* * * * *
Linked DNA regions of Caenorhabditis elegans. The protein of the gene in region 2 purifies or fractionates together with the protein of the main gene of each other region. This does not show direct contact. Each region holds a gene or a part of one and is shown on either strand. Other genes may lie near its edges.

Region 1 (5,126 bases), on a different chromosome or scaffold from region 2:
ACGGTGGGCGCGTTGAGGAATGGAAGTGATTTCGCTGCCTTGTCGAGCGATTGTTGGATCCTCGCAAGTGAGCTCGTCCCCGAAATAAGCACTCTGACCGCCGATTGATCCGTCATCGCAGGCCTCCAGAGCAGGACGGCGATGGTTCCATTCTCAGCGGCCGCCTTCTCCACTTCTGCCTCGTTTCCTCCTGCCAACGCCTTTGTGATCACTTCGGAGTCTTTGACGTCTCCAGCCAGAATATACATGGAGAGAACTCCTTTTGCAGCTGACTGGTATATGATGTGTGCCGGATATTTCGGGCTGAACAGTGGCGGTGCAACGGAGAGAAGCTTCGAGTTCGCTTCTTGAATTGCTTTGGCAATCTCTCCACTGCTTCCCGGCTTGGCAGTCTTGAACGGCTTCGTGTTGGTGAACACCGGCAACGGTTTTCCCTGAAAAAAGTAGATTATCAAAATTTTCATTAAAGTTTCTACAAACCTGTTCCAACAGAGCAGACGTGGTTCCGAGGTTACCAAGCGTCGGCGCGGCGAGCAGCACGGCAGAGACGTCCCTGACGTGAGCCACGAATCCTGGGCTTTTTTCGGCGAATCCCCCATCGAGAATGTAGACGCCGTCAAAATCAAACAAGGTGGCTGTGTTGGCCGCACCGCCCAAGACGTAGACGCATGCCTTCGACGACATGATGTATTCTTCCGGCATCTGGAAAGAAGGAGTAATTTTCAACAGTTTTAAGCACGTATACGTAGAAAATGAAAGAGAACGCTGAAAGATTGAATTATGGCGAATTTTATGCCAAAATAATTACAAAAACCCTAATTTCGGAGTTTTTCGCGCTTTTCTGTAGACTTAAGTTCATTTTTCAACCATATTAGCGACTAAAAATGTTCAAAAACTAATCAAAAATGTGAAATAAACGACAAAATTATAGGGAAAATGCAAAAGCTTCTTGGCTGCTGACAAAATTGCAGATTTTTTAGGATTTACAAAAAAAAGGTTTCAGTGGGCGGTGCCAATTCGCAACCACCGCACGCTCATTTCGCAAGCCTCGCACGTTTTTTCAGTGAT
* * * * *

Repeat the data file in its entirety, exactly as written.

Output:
Linked DNA regions of Caenorhabditis elegans. The protein of the gene in region 2 purifies or fractionates together with the protein of the main gene of each other region. This does not show direct contact. Each region holds a gene or a part of one and is shown on either strand. Other genes may lie near its edges.

Region 1 (5,126 bases), on a different chromosome or scaffold from region 2:
ACGGTGGGCGCGTTGAGGAATGGAAGTGATTTCGCTGCCTTGTCGAGCGATTGTTGGATCCTCGCAAGTGAGCTCGTCCCCGAAATAAGCACTCTGACCGCCGATTGATCCGTCATCGCAGGCCTCCAGAGCAGGACGGCGATGGTTCCATTCTCAGCGGCCGCCTTCTCCACTTCTGCCTCGTTTCCTCCTGCCAACGCCTTTGTGATCACTTCGGAGTCTTTGACGTCTCCAGCCAGAATATACATGGAGAGAACTCCTTTTGCAGCTGACTGGTATATGATGTGTGCCGGATATTTCGGGCTGAACAGTGGCGGTGCAACGGAGAGAAGCTTCGAGTTCGCTTCTTGAATTGCTTTGGCAATCTCTCCACTGCTTCCCGGCTTGGCAGTCTTGAACGGCTTCGTGTTGGTGAACACCGGCAACGGTTTTCCCTGAAAAAAGTAGATTATCAAAATTTTCATTAAAGTTTCTACAAACCTGTTCCAACAGAGCAGACGTGGTTCCGAGGTTACCAAGCGTCGGCGCGGCGAGCAGCACGGCAGAGACGTCCCTGACGTGAGCCACGAATCCTGGGCTTTTTTCGGCGAATCCCCCATCGAGAATGTAGACGCCGTCAAAATCAAACAAGGTGGCTGTGTTGGCCGCACCGCCCAAGACGTAGACGCATGCCTTCGACGACATGATGTATTCTTCCGGCATCTGGAAAGAAGGAGTAATTTTCAACAGTTTTAAGCACGTATACGTAGAAAATGAAAGAGAACGCTGAAAGATTGAATTATGGCGAATTTTATGCCAAAATAATTACAAAAACCCTAATTTCGGAGTTTTTCGCGCTTTTCTGTAGACTTAAGTTCATTTTTCAACCATATTAGCGACTAAAAATGTTCAAAAACTAATCAAAAATGTGAAATAAACGACAAAATTATAGGGAAAATGCAAAAGCTTCTTGGCTGCTGACAAAATTGCAGATTTTTTAGGATTTACAAAAAAAAGGTTTCAGTGGGCGGTGCCAATTCGCAACCACCGCACGCTCATTTCGCAAGCCTCGCACGTTTTTTCAGTGAT